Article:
* The alleged private sector is no better. Cartelized corporations have suppressed the market (via monopolies, economic manipulations, bribery of public officials), have intervened in the political process (via media propaganda/disinformation, buying out politicians), repression (via de-platformings, prison-industrial complex). What has made this all the more dangerous is that the centralization of information technologies (IT) under cartels working alongside state agencies involves control of a critical sector which amounts to a public utility.


The classical alternative to corporate power has been government regulation: anti-trust legislation, regulatory agencies, taxation of income. These measures have had varied success but there are objections:

The first is that using the government to regulate the corporate sector gives power to a bureaucracy which is de facto repressive and works not in the interest of that amorphous body called “the public” but of whatever interests can buy it out.

The question is raised, “Who can you trust in the government?” The rejoinder is “Who can you trust in the corporate sector?”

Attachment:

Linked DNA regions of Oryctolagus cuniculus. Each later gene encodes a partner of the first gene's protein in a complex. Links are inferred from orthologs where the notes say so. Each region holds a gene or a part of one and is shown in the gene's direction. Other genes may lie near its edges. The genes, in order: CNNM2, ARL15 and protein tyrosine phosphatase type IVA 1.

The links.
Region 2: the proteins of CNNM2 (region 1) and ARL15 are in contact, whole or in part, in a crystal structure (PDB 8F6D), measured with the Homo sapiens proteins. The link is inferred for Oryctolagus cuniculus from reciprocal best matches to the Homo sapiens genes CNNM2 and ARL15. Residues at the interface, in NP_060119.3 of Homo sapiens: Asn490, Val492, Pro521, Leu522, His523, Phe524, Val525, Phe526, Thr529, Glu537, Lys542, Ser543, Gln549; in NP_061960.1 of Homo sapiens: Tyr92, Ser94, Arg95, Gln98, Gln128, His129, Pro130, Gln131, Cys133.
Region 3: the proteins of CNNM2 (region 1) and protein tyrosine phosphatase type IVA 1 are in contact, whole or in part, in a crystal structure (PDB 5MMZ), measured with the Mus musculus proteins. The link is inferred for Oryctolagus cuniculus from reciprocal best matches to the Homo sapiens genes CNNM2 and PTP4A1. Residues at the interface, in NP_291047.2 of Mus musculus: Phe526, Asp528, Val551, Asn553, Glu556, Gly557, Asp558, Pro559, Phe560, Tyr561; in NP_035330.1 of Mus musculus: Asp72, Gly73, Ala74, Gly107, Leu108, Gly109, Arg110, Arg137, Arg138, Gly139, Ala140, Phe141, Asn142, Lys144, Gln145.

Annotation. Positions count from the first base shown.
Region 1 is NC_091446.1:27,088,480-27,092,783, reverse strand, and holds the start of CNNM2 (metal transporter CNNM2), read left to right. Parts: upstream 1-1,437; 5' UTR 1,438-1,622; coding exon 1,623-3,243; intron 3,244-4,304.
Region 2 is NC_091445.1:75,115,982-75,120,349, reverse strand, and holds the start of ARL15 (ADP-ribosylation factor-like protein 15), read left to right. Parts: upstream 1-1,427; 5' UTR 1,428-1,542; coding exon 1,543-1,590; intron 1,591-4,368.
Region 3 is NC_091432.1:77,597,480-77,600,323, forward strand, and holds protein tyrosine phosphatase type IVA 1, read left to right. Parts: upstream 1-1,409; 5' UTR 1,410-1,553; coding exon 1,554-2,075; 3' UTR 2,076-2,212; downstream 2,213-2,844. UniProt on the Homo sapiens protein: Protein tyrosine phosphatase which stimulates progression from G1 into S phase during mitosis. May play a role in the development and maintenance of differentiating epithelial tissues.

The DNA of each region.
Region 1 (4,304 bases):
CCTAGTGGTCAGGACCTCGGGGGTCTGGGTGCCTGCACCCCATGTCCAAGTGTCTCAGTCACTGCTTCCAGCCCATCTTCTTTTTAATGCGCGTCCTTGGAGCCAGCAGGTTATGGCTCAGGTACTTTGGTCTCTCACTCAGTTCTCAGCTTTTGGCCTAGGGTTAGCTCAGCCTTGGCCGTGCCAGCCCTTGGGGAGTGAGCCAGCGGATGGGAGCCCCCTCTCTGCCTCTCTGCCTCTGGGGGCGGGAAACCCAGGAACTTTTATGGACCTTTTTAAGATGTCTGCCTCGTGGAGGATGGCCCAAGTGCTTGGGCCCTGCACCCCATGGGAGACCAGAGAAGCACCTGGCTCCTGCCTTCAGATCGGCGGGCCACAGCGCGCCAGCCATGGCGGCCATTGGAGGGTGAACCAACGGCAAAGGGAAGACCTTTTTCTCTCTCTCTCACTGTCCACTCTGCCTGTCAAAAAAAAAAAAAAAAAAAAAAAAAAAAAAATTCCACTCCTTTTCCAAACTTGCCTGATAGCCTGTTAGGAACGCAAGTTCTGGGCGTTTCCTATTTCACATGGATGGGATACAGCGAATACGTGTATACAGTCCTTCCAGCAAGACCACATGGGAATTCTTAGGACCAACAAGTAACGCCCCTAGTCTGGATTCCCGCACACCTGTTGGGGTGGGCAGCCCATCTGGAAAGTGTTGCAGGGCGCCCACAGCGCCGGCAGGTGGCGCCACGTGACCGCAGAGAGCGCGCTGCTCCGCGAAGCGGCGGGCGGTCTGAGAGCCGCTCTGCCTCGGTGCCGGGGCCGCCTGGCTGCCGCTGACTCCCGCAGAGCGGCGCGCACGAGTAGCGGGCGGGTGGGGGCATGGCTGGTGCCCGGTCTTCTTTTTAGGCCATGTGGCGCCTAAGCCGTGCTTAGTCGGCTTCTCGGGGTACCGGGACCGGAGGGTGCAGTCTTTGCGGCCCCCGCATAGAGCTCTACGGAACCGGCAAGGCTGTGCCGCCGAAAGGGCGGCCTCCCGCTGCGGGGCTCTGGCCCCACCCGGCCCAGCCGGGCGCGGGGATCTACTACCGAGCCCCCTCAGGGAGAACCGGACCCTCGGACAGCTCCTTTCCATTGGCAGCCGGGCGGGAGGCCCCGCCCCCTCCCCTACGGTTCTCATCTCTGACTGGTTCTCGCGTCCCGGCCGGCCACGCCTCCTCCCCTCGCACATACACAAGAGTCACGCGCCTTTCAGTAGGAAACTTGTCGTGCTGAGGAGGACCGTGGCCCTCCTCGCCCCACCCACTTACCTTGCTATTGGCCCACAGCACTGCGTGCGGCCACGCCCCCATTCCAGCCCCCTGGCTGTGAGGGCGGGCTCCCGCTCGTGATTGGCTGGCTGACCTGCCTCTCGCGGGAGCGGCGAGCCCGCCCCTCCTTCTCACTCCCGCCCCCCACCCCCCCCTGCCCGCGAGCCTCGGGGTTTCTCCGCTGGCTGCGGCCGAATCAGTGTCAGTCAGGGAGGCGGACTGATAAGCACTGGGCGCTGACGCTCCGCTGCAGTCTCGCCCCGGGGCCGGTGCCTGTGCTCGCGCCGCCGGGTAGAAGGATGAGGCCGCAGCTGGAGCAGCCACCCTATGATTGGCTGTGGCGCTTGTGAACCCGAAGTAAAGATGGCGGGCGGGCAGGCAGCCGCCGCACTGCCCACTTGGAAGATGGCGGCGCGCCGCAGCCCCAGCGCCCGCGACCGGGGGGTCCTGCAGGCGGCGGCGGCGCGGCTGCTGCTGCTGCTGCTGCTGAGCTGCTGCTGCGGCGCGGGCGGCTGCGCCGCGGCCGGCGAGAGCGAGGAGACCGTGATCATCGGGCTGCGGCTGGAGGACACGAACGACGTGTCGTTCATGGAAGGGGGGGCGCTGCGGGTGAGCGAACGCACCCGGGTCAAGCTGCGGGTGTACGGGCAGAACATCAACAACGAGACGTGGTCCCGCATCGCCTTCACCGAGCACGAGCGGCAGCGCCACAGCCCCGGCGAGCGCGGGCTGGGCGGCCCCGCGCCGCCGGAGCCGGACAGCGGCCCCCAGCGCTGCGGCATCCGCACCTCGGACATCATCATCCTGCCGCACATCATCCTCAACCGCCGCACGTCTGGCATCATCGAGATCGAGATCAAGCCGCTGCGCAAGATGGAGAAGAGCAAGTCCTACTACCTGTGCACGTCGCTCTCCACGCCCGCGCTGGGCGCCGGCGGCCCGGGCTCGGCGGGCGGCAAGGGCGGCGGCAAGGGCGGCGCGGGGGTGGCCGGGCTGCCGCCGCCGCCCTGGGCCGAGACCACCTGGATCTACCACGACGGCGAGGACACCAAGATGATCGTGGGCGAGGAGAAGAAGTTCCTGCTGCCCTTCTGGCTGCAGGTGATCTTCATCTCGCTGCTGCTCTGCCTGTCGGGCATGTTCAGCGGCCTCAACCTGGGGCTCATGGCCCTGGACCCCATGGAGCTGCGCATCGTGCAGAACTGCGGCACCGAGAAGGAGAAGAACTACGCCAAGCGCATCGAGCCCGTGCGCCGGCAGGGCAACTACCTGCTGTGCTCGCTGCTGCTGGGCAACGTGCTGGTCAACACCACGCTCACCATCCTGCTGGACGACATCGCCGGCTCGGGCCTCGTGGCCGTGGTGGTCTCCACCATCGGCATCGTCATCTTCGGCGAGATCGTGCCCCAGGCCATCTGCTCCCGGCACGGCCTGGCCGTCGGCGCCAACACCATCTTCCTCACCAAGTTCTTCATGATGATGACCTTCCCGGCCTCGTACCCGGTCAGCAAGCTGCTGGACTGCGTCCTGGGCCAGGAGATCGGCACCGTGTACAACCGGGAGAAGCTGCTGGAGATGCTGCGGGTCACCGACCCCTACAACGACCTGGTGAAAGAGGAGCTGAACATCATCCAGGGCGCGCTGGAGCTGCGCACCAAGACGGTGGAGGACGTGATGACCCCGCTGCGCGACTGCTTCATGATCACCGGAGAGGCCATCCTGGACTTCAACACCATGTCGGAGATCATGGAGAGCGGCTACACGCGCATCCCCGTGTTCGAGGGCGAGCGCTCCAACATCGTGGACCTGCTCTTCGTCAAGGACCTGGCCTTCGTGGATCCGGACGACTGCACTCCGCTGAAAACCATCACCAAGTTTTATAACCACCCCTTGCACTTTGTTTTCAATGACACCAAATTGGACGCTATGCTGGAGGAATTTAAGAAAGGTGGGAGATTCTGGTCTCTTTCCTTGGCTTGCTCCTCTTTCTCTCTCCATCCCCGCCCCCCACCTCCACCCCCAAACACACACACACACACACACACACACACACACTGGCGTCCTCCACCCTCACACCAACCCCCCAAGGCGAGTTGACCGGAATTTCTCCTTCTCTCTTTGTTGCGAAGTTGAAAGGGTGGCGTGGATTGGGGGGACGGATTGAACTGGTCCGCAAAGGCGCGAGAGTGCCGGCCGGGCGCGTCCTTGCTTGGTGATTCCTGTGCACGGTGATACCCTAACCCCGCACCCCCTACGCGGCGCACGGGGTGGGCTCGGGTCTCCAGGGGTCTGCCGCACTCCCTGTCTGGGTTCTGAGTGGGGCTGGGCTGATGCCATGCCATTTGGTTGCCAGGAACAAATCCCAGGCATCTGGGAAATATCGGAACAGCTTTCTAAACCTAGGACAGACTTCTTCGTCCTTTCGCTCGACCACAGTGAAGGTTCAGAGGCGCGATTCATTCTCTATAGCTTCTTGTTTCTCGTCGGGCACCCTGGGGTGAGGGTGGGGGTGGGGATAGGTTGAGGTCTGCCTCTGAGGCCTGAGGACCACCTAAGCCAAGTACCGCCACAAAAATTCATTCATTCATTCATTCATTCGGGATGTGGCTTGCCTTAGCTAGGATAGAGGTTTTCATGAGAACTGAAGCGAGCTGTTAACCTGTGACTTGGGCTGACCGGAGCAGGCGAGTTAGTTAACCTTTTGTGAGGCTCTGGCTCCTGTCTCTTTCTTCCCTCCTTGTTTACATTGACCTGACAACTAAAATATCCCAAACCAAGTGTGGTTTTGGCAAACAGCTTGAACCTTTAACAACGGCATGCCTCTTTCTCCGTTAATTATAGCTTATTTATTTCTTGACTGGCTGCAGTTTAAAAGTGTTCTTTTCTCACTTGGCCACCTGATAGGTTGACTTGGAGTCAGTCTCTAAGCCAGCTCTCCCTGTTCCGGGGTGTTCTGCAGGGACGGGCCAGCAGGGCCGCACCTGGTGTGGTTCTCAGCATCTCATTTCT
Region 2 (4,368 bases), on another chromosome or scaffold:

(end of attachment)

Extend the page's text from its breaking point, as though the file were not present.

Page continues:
This is the trap of the false alternatives.

The second objection is that the distinctions between the state and corporate sectors have been largely dissolved by the rise of what is termed often the “managerial-technocratic state” (cf James Burnham's Managerial Revolution; Robert Michels's Iron Law of Oligarchy), the interlocking system uniting the government and corporate sectors which has been in place since at least World War II and has expanded to include the information and academic sectors. While there is ritual denunciation of the so-called military-industrial-(infotainment-prison-academic-etcetera) complex, there is little in the way of understanding its full implications.